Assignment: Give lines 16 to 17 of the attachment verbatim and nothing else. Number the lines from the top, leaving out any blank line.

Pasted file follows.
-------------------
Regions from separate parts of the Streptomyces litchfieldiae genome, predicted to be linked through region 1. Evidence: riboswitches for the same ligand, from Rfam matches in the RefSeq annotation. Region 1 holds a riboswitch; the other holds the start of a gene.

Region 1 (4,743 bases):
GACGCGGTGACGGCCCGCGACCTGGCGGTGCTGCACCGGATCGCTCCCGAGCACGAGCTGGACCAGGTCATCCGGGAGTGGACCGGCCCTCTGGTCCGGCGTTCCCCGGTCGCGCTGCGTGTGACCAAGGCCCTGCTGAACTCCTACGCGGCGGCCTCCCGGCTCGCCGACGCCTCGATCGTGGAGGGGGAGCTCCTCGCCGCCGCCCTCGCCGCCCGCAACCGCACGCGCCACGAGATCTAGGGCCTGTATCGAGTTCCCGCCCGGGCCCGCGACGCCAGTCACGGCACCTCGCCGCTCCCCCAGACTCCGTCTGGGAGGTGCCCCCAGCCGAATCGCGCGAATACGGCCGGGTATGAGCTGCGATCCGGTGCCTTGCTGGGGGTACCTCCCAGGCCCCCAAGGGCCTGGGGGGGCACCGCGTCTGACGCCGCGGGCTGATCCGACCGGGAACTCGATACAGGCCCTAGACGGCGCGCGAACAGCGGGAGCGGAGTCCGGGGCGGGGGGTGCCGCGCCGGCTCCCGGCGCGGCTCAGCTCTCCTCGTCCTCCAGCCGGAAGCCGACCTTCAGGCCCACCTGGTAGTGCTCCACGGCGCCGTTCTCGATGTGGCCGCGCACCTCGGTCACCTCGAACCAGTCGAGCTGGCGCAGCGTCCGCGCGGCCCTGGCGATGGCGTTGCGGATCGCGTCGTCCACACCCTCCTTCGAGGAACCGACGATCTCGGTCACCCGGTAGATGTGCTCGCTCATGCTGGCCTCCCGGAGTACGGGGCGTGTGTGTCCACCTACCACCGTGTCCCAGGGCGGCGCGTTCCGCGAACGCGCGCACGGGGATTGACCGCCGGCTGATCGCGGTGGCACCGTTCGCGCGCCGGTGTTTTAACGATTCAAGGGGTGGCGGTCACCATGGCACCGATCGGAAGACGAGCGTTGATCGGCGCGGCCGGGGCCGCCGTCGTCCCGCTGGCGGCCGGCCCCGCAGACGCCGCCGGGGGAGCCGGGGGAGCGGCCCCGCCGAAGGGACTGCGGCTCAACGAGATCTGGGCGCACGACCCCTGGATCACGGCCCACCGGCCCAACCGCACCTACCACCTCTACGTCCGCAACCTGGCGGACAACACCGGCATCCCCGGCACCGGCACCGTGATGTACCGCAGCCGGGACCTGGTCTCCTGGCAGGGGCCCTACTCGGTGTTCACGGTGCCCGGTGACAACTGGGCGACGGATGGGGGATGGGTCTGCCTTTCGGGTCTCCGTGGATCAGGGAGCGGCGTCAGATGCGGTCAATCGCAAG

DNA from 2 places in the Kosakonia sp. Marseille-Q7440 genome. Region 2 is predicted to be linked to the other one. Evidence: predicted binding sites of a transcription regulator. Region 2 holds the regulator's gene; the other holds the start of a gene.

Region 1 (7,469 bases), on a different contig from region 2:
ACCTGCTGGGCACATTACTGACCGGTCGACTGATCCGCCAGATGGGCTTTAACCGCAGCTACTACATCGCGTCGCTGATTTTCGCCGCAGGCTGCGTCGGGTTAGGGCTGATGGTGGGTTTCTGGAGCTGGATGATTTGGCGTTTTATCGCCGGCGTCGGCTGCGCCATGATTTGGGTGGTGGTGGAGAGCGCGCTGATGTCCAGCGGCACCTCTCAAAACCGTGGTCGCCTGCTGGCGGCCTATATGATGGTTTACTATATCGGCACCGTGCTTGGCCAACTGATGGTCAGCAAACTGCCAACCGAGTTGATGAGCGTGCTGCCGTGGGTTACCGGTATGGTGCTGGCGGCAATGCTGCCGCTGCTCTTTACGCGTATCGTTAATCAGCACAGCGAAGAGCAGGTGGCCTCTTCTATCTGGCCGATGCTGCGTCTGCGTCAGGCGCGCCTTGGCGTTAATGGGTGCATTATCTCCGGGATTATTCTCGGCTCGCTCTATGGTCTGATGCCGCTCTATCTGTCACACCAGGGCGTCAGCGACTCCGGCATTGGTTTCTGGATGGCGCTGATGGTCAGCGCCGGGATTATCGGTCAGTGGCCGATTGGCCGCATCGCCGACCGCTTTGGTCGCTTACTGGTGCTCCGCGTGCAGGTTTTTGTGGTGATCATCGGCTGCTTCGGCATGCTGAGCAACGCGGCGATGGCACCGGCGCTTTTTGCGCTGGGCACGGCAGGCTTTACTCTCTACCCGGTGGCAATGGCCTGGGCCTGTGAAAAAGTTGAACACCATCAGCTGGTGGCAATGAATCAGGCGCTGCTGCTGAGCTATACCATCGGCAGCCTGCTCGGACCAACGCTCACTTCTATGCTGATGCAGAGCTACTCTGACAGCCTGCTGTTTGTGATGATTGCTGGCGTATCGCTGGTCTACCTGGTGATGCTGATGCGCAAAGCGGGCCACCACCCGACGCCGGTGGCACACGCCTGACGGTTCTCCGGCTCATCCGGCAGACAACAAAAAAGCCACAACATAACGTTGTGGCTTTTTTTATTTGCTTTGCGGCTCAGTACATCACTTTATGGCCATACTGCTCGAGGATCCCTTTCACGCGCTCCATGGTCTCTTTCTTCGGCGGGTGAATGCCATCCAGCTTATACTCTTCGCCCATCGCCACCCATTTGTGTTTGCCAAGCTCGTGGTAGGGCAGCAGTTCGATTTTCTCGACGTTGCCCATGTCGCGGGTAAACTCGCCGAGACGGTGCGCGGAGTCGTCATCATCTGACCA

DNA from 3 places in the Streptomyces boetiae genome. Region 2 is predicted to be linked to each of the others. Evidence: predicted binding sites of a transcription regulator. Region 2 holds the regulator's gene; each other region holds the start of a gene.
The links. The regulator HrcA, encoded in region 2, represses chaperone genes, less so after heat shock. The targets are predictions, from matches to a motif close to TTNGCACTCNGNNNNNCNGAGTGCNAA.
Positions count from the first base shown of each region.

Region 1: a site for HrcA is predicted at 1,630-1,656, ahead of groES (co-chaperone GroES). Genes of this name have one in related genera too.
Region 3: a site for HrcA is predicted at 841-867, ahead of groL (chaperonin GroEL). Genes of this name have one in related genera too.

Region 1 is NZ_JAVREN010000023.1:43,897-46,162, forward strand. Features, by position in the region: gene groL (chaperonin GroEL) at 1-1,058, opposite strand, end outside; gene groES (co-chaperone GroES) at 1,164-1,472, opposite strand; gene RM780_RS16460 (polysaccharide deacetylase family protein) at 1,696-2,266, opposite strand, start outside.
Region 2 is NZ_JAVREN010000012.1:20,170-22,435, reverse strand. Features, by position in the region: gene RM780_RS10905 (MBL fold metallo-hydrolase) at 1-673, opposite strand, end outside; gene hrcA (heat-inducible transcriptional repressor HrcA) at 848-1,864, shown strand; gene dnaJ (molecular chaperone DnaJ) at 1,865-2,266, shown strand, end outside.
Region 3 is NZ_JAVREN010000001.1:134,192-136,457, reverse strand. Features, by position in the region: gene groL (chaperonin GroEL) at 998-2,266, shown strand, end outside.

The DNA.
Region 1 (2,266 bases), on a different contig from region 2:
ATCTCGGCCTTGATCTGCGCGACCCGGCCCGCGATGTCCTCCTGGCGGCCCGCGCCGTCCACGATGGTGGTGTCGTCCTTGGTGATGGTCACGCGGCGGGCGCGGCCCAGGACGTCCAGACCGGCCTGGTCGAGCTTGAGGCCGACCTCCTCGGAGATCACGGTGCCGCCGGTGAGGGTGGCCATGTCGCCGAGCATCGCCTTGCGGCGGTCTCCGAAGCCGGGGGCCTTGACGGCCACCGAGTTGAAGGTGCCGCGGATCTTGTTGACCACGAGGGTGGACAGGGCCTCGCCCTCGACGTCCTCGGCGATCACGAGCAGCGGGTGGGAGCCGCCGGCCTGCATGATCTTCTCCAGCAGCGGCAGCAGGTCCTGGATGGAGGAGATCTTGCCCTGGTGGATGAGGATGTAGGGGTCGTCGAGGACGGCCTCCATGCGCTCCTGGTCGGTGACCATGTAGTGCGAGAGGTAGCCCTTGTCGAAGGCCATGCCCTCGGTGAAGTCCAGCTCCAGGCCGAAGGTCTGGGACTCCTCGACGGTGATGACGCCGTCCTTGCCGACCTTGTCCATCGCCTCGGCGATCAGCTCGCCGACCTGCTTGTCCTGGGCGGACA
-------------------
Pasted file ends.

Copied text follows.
Region 1 (2,266 bases), on a different contig from region 2:
ATCTCGGCCTTGATCTGCGCGACCCGGCCCGCGATGTCCTCCTGGCGGCCCGCGCCGTCCACGATGGTGGTGTCGTCCTTGGTGATGGTCACGCGGCGGGCGCGGCCCAGGACGTCCAGACCGGCCTGGTCGAGCTTGAGGCCGACCTCCTCGGAGATCACGGTGCCGCCGGTGAGGGTGGCCATGTCGCCGAGCATCGCCTTGCGGCGGTCTCCGAAGCCGGGGGCCTTGACGGCCACCGAGTTGAAGGTGCCGCGGATCTTGTTGACCACGAGGGTGGACAGGGCCTCGCCCTCGACGTCCTCGGCGATCACGAGCAGCGGGTGGGAGCCGCCGGCCTGCATGATCTTCTCCAGCAGCGGCAGCAGGTCCTGGATGGAGGAGATCTTGCCCTGGTGGATGAGGATGTAGGGGTCGTCGAGGACGGCCTCCATGCGCTCCTGGTCGGTGACCATGTAGTGCGAGAGGTAGCCCTTGTCGAAGGCCATGCCCTCGGTGAAGTCCAGCTCCAGGCCGAAGGTCTGGGACTCCTCGACGGTGATGACGCCGTCCTTGCCGACCTTGTCCATCGCCTCGGCGATCAGCTCGCCGACCTGCTTGTCCTGGGCGGACA